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Keyboard Shortcuts


By Charles Miller

While more than 90 percent of the world’s personal computers run on Microsoft Windows Operating Systems, Mac computers have more than doubled in popularity over the last decade. This fact makes it more likely users of Windows computers may encounter a Mac OS-X system they need to use for one reason or another. This column is intended to act as a short guide for the 90+ percent of computer users who might think that because they only use Windows that they do not know how to use a Mac. The fact of the matter is that most people reading this already know more about Macs than they think they do.

The Windows keyboard makes use of the [Alt], [Ctrl], and [Windows] keys, all of which are missing from Apple products. You will find, however, two keys named [Command] and [Option]. Do not think because of this that the Mac has fewer keyboard shortcuts than Windows because, if anything, OS-X has gotten more carried away with them than Windows. Taking time to learn a few of the important ones will allow any Windows-literate computer user to cope with any Mac they encounter.

To begin, look at the list of shortcuts that are the same for Windows and Mac. Simply substitute the [Command] key for [Ctrl]. The symbol on the [Command] key looks sort of like a cloverleaf. [Command C] is Copy, [Command X] is Cut, [Command V] is Paste, [Command A] is Select All, [Command F] is Find, [Command S] is Save, [Command P] is Print, and [Command Z] is the “whoops” key. All the same as in Windows.

Windows users are familiar with [Ctrl Alt Delete] to shut down non-responding programs. On a Mac this command is four keys: [Command Shift Option Escape] held for three seconds.

In most web browsers (Google Chrome, Firefox, Safari, etc.) almost all of the same keyboard shortcuts are the same whether the program is installed on Mac or Windows. Simply substitute [Command] for [Ctrl] and [Option] for [Alt], and you will find most of the shortcuts you use on a Windows browser also work on Mac.

Holding [Command] while pressing [Tab] toggles through a list of open applications. This is exactly like [Alt Tab] on Windows. [Command Shift] then [Tab] moves through the list of programs in reverse.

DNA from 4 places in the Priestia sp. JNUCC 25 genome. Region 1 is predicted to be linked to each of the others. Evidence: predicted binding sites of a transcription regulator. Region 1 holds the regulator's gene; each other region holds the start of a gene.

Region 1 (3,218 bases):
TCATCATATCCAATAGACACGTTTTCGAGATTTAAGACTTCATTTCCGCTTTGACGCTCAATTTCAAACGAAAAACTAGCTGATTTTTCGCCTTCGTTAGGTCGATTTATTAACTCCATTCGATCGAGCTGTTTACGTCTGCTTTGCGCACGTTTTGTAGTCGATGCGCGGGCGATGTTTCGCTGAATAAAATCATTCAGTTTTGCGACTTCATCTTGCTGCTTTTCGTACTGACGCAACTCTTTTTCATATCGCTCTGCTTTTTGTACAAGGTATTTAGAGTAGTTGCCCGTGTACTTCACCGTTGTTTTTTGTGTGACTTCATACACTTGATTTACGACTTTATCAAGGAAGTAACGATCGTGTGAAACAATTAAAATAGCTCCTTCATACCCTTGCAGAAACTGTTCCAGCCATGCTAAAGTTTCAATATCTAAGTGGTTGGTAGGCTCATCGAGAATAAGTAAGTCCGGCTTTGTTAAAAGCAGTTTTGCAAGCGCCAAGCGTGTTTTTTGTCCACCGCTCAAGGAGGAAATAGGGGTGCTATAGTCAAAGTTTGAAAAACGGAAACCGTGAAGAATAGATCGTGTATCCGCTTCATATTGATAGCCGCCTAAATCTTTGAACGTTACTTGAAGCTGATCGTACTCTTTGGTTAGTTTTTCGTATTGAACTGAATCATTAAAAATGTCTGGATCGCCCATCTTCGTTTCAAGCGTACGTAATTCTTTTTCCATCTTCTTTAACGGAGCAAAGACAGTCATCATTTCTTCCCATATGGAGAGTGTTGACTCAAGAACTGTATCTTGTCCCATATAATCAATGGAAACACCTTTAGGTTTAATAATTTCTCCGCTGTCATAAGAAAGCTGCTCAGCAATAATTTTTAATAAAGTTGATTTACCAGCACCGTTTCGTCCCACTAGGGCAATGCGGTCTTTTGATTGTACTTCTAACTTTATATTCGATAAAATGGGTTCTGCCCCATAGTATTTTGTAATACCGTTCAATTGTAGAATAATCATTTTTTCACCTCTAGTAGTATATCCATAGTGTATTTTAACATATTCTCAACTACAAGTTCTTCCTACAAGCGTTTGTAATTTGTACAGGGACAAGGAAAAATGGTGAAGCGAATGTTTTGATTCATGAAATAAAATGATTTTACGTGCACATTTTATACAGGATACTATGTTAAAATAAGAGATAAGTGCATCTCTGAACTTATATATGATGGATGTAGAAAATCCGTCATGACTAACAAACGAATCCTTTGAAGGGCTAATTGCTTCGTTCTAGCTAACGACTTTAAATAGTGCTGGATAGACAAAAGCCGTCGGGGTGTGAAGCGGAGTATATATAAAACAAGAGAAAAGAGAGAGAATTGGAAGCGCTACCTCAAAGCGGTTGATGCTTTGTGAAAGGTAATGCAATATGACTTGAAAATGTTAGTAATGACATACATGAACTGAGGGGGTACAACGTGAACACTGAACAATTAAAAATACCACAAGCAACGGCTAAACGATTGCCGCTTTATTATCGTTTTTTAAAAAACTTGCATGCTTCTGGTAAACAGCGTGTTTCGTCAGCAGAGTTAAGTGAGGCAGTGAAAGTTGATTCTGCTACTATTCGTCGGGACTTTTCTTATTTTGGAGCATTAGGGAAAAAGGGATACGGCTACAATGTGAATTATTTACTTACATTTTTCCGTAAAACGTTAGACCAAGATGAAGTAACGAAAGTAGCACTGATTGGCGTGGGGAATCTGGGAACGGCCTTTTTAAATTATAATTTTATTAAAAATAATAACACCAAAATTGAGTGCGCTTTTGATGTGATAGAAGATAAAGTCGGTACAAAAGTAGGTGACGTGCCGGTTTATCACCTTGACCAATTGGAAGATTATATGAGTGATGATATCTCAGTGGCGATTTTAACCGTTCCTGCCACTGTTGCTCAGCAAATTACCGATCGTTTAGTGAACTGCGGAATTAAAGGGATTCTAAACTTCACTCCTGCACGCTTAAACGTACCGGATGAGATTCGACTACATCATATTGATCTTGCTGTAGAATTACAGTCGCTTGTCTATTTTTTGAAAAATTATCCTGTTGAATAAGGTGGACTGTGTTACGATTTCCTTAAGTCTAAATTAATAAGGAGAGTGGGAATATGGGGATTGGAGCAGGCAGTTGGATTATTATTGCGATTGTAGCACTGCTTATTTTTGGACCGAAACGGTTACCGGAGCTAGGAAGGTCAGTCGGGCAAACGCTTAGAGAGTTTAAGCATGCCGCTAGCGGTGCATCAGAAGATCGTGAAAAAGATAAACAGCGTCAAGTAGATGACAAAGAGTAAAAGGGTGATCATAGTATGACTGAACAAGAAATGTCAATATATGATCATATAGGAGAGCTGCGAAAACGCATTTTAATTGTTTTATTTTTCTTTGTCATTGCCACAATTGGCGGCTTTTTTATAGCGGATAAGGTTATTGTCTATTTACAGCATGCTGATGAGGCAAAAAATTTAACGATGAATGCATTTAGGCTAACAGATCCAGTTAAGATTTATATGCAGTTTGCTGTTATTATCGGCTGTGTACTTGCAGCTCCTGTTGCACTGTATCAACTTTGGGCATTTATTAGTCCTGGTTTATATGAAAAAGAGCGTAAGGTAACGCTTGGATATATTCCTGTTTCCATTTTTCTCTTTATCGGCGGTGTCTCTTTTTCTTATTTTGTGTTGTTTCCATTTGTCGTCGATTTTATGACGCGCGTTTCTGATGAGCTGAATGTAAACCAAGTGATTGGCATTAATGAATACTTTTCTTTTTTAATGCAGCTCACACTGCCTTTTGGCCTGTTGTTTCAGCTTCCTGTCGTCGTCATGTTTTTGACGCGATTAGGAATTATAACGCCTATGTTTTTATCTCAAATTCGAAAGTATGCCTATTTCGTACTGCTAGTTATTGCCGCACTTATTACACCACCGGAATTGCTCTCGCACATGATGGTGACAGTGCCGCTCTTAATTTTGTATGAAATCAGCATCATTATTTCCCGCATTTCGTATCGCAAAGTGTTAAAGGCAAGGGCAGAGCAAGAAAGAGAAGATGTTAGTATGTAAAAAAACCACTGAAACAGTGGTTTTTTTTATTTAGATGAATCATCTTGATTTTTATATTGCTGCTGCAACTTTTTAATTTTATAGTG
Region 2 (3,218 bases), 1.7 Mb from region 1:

[Command Q] will quit the application that is currently open. This is the same as the [Alt F4] keyboard shortcut in Windows.

Apple keyboards are missing the [Home] and [End] keys some Windows users find so handy. [Command] plus the [Left Arrow] is usually the same as [Home] while [Command] plus [Right Arrow] replaces [End].

Apple keyboards are also missing the [Print Screen] key some Windows users have found to be quite useful. The key might be missing from the keyboard, but OS-X has far superior abilities for printing the screen. To take a picture of the whole screen and save to a file on the desktop, press [Command Shift 3] For just a part of the screen [Command Shift 4] and then use your third hand to select an area with the mouse. Release the mouse to take the picture.

Rodent control is also different on Macs, mostly because the right mouse button is missing from many Apple pointing devices. Experienced Windows users know how vital the right-click is and are panicked at the thought of losing it. Even though an Apple mouse may have only one button, holding down on the [Command] key while clicking the mouse is almost always the same as a right-click in Windows.

Many other Mac keyboard shortcuts exist. To see the rest of the list, open the Apple menu and choose System Preferences/Keyboard & Mouse and then choose Keyboard Shortcuts.

Charles Miller is a freelance computer consultant, a frequent visitor to San Miguel since 1981 and now practically a full-time resident. He may be contacted at 044-415-101-8528 or email FAQ8 (at)


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